Man isolated and depressed in a cafe because he has hearing loss.

Around half of those over 70 and one in three U.S. adults are impacted by age related loss of hearing. But in spite of its prevalence, only about 30% of older Americans who have loss of hearing have ever used hearing aids (and for those under 60, the number drops to 16%!). At least 20 million Americans have untreated loss of hearing depending on what numbers you look at; though some estimates put this closer to 30 million.

There are a number of justifications for why people may not get treatment for loss of hearing, specifically as they grow older. (One study found that just 28% of people even had their hearing checked, even though they said they suffered from loss of hearing, and most didn’t seek out additional treatment. It’s just part of getting older, for some individuals, like grey hair or wrinkles. Hearing loss has long been easy to diagnose, but thanks to the significant developments that have been made in hearing aid technology, it’s also a very manageable condition. That’s important because an increasing body of research reveals that treating loss of hearing can improve more than just your hearing.

A recent study from a research group working from Columbia University, adds to the literature associating hearing loss and depression.
They administer an audiometric hearing test to each participant and also evaluate them for symptoms of depression. After a range of variables are considered, the analysts found that the odds of having clinically significant symptoms of depression increased by approximately 45% for every 20-decibel increase in hearing loss. And for the record, 20 dB is very little noise. It’s quieter than a whisper, roughly on par with the sound of leaves rustling.

It’s surprising that such a tiny change in hearing creates such a significant boost in the odds of being affected by depression, but the basic link isn’t shocking. There is a large body of literature on depression and hearing loss and this new study adds to that research, like this multi-year analysis from 2000 which found that loss of hearing got worse in relation to a worsening of mental health, or this research from 2014 that people had a dramatically higher risk of depression when they were either clinically diagnosed with hearing loss or self reported it.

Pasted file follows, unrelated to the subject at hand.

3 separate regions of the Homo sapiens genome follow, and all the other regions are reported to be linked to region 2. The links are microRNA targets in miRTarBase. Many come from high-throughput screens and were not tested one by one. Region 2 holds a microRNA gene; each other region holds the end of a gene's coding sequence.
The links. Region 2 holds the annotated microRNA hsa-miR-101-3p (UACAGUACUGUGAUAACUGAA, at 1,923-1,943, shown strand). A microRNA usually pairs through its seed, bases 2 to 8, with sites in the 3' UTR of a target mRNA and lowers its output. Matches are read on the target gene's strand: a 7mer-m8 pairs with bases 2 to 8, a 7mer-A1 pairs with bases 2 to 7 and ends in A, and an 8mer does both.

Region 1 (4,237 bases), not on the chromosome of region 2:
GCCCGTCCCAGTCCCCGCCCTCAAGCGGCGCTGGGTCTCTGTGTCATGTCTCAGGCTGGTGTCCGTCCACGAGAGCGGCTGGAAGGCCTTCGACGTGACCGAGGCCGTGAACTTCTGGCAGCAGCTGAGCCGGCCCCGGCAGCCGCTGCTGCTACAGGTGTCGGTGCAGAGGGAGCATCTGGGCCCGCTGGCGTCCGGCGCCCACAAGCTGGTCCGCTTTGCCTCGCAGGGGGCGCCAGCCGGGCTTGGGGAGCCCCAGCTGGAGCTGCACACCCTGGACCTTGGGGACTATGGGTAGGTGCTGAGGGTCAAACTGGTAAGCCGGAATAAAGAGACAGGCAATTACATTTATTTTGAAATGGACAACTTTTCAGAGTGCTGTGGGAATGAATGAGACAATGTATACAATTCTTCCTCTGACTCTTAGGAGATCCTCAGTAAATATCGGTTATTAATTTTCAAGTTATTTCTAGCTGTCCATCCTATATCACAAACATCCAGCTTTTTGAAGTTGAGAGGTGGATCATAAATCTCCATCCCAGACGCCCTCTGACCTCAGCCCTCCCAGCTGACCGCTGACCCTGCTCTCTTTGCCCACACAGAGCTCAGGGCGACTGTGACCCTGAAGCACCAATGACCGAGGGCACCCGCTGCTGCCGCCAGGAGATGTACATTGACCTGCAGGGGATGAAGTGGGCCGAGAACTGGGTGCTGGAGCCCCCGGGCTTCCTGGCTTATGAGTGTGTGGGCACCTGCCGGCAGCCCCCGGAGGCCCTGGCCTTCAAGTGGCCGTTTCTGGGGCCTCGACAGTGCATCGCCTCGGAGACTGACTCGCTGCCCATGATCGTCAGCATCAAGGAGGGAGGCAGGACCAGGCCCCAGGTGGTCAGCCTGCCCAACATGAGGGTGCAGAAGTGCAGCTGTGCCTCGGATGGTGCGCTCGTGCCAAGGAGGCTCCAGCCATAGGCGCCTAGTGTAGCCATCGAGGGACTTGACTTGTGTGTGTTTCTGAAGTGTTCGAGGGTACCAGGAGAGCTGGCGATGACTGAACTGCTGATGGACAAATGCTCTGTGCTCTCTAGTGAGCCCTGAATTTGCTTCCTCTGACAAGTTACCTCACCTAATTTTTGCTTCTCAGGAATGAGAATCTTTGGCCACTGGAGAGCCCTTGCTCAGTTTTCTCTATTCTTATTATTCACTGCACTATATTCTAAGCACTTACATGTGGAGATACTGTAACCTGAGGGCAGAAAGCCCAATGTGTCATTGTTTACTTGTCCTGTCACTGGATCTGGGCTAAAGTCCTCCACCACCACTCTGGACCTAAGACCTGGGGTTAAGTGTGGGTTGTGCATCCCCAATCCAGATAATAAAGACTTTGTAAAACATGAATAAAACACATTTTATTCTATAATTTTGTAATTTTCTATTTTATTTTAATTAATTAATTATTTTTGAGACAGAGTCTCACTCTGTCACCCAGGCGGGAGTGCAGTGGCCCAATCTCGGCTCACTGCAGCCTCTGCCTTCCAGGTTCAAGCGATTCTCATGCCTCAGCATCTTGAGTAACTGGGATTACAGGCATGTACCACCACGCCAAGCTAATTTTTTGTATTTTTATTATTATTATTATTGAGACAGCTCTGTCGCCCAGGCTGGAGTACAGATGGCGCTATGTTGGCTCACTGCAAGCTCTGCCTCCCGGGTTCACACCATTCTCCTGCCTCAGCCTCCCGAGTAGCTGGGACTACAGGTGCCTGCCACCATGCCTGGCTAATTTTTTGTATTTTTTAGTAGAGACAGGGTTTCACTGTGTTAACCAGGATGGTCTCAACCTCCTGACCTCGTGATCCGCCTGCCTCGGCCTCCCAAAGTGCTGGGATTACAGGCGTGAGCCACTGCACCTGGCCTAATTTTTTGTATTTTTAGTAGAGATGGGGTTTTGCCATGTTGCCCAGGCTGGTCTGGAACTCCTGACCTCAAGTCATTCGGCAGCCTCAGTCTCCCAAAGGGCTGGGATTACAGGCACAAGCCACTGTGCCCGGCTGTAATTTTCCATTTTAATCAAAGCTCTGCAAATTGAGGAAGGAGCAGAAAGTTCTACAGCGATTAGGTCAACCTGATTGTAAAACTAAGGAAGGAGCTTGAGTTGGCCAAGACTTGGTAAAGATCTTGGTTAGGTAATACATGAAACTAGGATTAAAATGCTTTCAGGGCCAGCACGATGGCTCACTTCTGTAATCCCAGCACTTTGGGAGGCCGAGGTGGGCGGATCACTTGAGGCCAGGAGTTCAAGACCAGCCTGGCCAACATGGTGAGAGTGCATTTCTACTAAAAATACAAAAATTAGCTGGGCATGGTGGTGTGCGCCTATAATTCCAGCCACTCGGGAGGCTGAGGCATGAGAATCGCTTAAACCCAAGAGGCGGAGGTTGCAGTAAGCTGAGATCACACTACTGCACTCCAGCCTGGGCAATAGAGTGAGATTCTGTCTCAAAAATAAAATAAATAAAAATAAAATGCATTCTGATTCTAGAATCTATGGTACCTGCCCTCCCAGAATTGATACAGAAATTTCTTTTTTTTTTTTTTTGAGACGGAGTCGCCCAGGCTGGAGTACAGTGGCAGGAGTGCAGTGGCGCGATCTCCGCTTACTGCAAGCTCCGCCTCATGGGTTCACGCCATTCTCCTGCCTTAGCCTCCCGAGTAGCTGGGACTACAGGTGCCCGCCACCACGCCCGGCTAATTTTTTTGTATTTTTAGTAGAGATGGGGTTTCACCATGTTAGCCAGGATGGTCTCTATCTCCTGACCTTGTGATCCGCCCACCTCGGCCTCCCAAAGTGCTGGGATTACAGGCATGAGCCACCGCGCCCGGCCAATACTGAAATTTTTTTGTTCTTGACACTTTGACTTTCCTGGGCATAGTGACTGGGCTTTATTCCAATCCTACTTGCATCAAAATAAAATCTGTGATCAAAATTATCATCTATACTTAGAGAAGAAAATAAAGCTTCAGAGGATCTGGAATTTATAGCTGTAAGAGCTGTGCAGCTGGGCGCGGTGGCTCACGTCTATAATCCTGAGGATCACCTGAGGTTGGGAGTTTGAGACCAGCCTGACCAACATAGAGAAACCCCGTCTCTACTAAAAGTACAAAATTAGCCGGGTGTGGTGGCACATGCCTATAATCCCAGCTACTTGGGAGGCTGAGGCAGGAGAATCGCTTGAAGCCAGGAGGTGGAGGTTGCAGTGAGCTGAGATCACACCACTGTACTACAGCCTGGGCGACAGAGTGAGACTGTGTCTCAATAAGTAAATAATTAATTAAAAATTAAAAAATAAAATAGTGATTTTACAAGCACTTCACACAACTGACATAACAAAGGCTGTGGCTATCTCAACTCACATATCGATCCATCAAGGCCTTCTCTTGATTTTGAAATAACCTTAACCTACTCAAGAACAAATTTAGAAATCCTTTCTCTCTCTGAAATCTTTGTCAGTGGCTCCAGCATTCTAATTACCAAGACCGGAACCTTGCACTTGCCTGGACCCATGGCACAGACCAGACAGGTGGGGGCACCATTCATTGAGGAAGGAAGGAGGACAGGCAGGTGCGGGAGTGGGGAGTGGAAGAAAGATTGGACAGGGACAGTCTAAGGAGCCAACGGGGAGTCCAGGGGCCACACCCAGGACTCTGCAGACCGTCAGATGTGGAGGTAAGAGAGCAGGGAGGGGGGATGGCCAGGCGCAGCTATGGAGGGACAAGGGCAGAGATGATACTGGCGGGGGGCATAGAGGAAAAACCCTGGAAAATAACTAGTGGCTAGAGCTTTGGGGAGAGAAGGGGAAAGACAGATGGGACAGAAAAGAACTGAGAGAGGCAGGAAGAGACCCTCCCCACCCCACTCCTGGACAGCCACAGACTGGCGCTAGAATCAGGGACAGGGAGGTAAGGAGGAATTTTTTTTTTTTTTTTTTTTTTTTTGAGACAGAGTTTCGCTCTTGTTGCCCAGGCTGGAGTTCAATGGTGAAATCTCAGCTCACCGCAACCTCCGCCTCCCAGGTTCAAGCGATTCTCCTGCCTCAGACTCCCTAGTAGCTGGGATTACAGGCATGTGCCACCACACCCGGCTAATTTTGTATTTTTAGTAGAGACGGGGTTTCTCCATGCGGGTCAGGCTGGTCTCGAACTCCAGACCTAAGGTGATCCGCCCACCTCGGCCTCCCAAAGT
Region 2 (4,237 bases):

The good news is: the connection that researchers think exists between loss of hearing and depression isn’t chemical or biological, it’s social. Regular interactions and social situations are generally avoided due to anxiety over difficulty hearing. This can intensify social alienation, which further feeds into feelings of depression and anxiety. It’s a horrible cycle, but it’s also one that’s quickly broken.

The symptoms of depression can be eased by treating hearing loss with hearing aids according to a few studies. A 2014 study that evaluated data from over 1,000 people in their 70s discovered that those who used hearing aids were significantly less more likely to have symptoms of depression, but due to the fact that the authors didn’t analyze the data over time, they could not determine a cause and effect relationship.

But other research that’s followed participants before and after using hearing aids re-affirms the hypothesis that dealing with loss of hearing can help alleviate symptoms of depression. Although this 2011 study only examined a small cluster of individuals, 34 individuals total, the analysts found that after three months using hearing aids, they all showed significant improvement in both cognitive functioning and depressive symptoms. The exact same result was found from even further out by another small scale study from 2012, with every single person six months out from beginning to use hearing aids, were still experiencing less depression. And in a study from 1992 that looked at a larger cluster of U.S. military veterans suffering from hearing loss discovered that a full 12 months after starting to wear hearing aids, fewer symptoms of depression were experienced by the vets.

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